'If you get the bizzies I'll go to jail': Rogue driver's last words before fleeing Sunderland crash scene in mobility car
A serial criminal who crashed a stolen car then sped off was collared after the driver whose vehicle he hit took a picture of him before he left the scene.
Keith Pulling was behind the wheel of a Vauxhall Mokka that had been stolen from its owner, who had mobility issues and needed it to get around, in burglary last January 8.
The mobility vehicle, which was then fitted with number plates stolen from another car, crashed into the back of a car at Commercial Road, Hendon, on February 2 last year.
Newcastle Crown Court heard the other driver noticed Pulling appeared to be intoxicated when they both stopped their vehicles after the smash.
Prosecutor Graham O'Sullivan told the court: "He took photographs of the defendant.
"The defendant said 'if you get the bizzies I'll go to jail".
"The police were contacted.
"The defendant drove off at speed down the back streets."
The court heard the crash caused £400 damage to the other driver's car.
Mr O'Sullivan said later that afternoon a police officer saw Pulling smash one of the stolen Mokka vehicle's windows, seemingly in a bid to break back into it after becoming locked out.
He was arrested and his fingerprint was found on a bag inside the vehicle and he was linked to the crash through the photograph that was taken of him at the scene.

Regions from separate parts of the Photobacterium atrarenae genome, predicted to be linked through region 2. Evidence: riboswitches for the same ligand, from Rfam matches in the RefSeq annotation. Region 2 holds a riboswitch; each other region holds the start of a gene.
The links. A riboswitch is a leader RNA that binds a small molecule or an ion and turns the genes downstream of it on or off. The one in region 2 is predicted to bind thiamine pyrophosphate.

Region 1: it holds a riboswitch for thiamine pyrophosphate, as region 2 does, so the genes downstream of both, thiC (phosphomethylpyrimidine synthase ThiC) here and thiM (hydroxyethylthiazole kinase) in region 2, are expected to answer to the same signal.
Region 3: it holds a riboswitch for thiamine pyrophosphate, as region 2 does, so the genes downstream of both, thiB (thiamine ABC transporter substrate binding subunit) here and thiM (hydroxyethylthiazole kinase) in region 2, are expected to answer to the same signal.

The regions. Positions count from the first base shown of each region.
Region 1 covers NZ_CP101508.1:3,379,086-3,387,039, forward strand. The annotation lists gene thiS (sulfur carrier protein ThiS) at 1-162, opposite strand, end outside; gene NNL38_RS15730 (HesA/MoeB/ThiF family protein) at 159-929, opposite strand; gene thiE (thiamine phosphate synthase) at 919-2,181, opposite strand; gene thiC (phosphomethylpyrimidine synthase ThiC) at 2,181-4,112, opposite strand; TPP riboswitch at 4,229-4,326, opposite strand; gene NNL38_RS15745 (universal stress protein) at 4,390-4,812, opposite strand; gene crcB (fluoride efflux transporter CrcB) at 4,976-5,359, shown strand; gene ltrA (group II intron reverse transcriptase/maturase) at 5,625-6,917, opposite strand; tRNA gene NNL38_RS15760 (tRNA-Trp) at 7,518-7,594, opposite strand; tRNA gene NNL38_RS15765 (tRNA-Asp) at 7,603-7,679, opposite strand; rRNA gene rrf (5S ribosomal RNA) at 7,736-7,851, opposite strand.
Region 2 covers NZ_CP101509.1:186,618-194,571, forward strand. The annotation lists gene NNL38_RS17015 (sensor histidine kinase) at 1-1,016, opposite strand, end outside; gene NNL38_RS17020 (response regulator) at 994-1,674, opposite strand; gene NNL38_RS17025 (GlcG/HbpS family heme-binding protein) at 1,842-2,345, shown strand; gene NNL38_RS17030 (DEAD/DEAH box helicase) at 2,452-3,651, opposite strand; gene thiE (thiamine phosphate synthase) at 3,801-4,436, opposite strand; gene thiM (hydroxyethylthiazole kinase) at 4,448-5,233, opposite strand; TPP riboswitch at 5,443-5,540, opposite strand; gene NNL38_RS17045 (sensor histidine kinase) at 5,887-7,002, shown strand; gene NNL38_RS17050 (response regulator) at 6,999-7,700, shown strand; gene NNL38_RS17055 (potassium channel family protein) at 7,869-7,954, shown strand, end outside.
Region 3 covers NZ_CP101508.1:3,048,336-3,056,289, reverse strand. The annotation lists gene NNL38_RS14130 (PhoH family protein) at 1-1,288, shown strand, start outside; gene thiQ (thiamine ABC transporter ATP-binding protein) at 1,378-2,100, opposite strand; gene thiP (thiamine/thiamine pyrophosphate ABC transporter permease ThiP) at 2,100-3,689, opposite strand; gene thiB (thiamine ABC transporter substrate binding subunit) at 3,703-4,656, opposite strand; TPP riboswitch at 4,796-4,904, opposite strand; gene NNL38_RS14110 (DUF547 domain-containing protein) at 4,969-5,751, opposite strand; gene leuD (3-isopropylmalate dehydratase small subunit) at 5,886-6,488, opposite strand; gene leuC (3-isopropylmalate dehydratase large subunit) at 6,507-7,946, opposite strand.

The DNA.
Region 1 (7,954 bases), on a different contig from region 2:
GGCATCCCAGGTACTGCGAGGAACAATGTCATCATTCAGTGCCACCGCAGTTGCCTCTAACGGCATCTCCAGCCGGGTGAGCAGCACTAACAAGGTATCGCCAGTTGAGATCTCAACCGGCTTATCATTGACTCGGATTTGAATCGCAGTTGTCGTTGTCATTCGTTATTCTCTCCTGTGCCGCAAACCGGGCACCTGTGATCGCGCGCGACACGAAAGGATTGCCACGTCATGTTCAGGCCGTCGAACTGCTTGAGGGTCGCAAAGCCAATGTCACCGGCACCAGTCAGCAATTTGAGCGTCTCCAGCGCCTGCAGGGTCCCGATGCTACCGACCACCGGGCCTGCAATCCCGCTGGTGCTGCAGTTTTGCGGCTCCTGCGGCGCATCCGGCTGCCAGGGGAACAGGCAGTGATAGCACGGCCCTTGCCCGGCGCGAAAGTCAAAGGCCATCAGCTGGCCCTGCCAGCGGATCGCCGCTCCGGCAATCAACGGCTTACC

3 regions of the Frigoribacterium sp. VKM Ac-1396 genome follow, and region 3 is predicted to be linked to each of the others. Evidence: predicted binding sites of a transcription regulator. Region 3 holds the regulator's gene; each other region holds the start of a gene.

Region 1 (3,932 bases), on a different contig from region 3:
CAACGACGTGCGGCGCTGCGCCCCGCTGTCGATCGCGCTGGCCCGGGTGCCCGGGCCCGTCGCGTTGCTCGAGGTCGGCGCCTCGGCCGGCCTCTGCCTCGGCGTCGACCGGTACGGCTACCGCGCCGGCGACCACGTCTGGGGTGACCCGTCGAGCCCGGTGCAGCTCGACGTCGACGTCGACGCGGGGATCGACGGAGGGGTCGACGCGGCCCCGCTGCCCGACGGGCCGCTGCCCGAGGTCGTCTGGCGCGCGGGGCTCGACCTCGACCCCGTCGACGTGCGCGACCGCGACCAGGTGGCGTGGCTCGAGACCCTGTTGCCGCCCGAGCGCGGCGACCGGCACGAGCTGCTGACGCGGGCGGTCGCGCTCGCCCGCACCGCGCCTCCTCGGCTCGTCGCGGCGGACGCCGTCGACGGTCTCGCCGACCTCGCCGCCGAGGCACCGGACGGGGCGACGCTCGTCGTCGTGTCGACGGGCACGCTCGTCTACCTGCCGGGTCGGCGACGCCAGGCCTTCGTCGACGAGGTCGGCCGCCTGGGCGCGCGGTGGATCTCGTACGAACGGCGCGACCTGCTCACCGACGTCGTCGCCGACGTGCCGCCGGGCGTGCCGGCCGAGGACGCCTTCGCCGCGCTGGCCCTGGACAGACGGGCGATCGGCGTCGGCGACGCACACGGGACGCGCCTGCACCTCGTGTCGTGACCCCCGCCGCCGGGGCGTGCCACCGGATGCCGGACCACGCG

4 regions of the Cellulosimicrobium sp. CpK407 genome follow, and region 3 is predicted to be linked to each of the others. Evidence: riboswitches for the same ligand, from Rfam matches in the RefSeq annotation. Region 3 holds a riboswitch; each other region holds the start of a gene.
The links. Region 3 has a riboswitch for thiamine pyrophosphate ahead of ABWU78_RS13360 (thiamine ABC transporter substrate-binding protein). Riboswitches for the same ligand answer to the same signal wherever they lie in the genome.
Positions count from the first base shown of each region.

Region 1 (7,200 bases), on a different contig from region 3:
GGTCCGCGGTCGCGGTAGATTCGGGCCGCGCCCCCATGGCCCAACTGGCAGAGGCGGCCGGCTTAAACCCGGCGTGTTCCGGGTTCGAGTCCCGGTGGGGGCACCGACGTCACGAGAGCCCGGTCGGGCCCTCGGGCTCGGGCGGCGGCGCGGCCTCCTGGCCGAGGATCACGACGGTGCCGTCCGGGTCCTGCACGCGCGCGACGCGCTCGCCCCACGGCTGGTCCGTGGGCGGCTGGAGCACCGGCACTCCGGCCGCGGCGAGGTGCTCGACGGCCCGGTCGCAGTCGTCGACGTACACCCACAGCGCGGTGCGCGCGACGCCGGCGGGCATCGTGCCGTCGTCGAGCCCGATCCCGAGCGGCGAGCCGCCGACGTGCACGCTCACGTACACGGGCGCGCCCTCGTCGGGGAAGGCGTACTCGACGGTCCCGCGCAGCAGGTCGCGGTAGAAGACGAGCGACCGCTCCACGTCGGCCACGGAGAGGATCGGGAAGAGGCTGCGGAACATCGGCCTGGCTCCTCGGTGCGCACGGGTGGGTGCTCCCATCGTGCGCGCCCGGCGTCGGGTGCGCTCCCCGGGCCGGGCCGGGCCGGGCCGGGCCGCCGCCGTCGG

The court heard while released under investigation for the offences, Pulling was caught on CCTV trying the door of a house and two cars while the owner was asleep but made off empty handed.
Pulling, 41, of no fixed address, has convictions for 132 offences.
He admitted failing to stop after an accident, having no insurance, handling stolen goods, criminal damage, attempted burglary and interfering with two vehicles.
Mr Recorder David Brooke QC sentenced him to 27 months behind bars with a four-year road ban.
The judge said he had considered whether a community sentence would be an option but told Pulling: "You are someone with a very, very bad record going back many years.
"There are too many offences and they are too serious, in the light of your record."